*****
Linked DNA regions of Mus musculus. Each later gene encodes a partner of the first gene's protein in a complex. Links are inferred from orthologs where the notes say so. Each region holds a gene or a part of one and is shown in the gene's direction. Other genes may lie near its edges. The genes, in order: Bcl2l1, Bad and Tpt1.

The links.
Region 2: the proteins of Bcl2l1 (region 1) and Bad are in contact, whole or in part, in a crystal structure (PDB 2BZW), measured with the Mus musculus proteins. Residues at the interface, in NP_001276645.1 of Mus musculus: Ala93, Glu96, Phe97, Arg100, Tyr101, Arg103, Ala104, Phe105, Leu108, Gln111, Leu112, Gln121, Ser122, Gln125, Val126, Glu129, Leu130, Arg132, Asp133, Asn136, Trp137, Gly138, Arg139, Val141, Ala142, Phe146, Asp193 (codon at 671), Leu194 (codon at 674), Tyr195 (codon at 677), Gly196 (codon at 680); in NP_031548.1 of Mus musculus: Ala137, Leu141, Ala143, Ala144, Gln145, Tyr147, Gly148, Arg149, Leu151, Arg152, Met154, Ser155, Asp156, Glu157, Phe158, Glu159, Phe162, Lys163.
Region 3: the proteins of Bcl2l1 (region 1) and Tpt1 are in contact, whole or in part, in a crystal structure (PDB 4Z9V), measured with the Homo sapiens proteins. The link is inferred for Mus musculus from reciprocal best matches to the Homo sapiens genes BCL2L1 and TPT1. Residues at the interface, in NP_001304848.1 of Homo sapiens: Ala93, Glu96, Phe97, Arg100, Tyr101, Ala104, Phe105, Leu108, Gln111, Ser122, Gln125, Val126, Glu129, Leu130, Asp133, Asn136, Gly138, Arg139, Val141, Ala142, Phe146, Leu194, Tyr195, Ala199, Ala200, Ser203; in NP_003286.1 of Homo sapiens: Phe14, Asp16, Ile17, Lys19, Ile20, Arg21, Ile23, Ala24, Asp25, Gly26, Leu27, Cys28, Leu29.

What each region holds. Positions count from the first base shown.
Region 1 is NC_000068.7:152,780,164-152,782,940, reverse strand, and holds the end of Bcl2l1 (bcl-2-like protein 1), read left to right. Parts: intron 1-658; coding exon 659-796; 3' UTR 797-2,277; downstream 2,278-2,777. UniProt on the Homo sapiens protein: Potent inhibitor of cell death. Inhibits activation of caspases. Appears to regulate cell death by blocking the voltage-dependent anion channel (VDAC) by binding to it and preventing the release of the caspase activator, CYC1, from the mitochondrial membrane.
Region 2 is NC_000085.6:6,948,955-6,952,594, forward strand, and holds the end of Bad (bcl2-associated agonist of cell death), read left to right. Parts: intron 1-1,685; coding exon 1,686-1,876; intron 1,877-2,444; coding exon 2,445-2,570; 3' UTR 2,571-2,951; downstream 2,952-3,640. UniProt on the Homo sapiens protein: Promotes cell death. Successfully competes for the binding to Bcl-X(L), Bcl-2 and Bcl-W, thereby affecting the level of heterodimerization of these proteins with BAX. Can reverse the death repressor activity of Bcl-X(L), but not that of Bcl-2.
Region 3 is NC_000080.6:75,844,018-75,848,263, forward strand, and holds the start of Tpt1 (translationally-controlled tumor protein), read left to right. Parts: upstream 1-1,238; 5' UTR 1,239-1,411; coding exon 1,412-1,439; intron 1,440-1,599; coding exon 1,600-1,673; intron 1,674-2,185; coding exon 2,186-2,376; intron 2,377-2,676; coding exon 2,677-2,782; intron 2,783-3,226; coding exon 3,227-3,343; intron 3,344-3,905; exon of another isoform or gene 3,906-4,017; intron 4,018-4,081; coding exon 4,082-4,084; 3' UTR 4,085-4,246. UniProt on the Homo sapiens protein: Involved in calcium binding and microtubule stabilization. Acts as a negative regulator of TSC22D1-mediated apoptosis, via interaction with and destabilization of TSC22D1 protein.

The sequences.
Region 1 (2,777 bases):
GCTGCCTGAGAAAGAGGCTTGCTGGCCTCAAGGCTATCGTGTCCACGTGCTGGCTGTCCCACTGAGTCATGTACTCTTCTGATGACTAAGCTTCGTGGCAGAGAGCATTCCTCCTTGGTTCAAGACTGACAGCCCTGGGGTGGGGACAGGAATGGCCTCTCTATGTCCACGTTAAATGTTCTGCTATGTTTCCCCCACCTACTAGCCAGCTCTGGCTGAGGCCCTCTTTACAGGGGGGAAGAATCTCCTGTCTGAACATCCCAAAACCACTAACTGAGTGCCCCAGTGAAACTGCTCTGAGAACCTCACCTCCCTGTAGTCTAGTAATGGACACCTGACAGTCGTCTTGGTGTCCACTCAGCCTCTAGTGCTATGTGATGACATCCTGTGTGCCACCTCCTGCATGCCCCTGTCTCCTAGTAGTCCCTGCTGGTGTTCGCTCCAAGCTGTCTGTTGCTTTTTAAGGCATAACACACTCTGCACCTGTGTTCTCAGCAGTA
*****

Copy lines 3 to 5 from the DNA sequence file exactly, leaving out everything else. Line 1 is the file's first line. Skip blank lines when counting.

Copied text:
Region 2: the proteins of Bcl2l1 (region 1) and Bad are in contact, whole or in part, in a crystal structure (PDB 2BZW), measured with the Mus musculus proteins. Residues at the interface, in NP_001276645.1 of Mus musculus: Ala93, Glu96, Phe97, Arg100, Tyr101, Arg103, Ala104, Phe105, Leu108, Gln111, Leu112, Gln121, Ser122, Gln125, Val126, Glu129, Leu130, Arg132, Asp133, Asn136, Trp137, Gly138, Arg139, Val141, Ala142, Phe146, Asp193 (codon at 671), Leu194 (codon at 674), Tyr195 (codon at 677), Gly196 (codon at 680); in NP_031548.1 of Mus musculus: Ala137, Leu141, Ala143, Ala144, Gln145, Tyr147, Gly148, Arg149, Leu151, Arg152, Met154, Ser155, Asp156, Glu157, Phe158, Glu159, Phe162, Lys163.
Region 3: the proteins of Bcl2l1 (region 1) and Tpt1 are in contact, whole or in part, in a crystal structure (PDB 4Z9V), measured with the Homo sapiens proteins. The link is inferred for Mus musculus from reciprocal best matches to the Homo sapiens genes BCL2L1 and TPT1. Residues at the interface, in NP_001304848.1 of Homo sapiens: Ala93, Glu96, Phe97, Arg100, Tyr101, Ala104, Phe105, Leu108, Gln111, Ser122, Gln125, Val126, Glu129, Leu130, Asp133, Asn136, Gly138, Arg139, Val141, Ala142, Phe146, Leu194, Tyr195, Ala199, Ala200, Ser203; in NP_003286.1 of Homo sapiens: Phe14, Asp16, Ile17, Lys19, Ile20, Arg21, Ile23, Ala24, Asp25, Gly26, Leu27, Cys28, Leu29.

What each region holds. Positions count from the first base shown.